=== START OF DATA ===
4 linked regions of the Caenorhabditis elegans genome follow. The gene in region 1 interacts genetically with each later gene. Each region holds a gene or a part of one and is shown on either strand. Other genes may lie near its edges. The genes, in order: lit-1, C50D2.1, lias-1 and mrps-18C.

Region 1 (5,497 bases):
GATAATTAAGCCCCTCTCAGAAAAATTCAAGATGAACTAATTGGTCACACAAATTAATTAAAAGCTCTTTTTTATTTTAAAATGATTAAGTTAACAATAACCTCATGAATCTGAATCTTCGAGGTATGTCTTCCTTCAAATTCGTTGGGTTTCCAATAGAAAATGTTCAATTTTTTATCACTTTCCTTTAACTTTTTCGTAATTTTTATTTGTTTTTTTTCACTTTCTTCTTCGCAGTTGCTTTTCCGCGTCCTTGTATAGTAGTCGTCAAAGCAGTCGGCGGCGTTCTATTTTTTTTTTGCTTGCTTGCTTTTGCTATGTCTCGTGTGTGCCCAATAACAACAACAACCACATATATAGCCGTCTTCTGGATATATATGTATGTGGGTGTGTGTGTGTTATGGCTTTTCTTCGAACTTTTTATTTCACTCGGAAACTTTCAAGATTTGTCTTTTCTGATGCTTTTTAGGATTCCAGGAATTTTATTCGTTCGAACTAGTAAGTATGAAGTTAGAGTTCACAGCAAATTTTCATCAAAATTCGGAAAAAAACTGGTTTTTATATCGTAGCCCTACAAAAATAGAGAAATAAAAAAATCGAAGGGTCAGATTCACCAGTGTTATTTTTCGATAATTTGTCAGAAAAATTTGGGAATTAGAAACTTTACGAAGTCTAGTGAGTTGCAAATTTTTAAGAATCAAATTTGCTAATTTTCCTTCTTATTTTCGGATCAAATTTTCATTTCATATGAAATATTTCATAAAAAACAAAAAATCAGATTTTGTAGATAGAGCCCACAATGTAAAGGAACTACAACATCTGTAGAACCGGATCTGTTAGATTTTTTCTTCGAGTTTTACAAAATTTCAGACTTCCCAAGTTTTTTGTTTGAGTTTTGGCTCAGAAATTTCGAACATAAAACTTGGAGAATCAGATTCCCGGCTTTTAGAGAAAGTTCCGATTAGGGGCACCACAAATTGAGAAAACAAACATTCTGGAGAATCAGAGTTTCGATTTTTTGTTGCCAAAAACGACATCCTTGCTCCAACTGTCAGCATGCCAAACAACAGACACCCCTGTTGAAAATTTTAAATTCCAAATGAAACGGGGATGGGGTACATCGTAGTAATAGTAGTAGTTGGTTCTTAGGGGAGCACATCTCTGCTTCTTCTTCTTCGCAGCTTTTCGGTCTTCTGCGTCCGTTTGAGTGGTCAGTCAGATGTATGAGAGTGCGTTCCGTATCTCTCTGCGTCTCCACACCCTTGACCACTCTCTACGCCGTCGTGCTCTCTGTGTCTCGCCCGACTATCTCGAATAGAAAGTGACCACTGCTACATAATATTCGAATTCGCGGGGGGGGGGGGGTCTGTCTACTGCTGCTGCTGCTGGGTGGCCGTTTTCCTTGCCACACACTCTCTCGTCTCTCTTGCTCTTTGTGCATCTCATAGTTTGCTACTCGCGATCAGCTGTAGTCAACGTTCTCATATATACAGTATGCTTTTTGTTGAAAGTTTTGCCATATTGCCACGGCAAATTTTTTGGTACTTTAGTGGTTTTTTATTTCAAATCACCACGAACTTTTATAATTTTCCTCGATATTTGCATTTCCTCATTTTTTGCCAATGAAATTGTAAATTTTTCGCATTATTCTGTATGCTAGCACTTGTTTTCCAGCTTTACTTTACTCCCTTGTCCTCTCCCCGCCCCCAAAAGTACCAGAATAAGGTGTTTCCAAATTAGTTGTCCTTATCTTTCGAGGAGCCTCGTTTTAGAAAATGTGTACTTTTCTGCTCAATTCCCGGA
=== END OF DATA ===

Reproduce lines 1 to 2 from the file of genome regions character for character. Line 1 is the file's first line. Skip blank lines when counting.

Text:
4 linked regions of the Caenorhabditis elegans genome follow. The gene in region 1 interacts genetically with each later gene. Each region holds a gene or a part of one and is shown on either strand. Other genes may lie near its edges. The genes, in order: lit-1, C50D2.1, lias-1 and mrps-18C.

Region 1 (5,497 bases):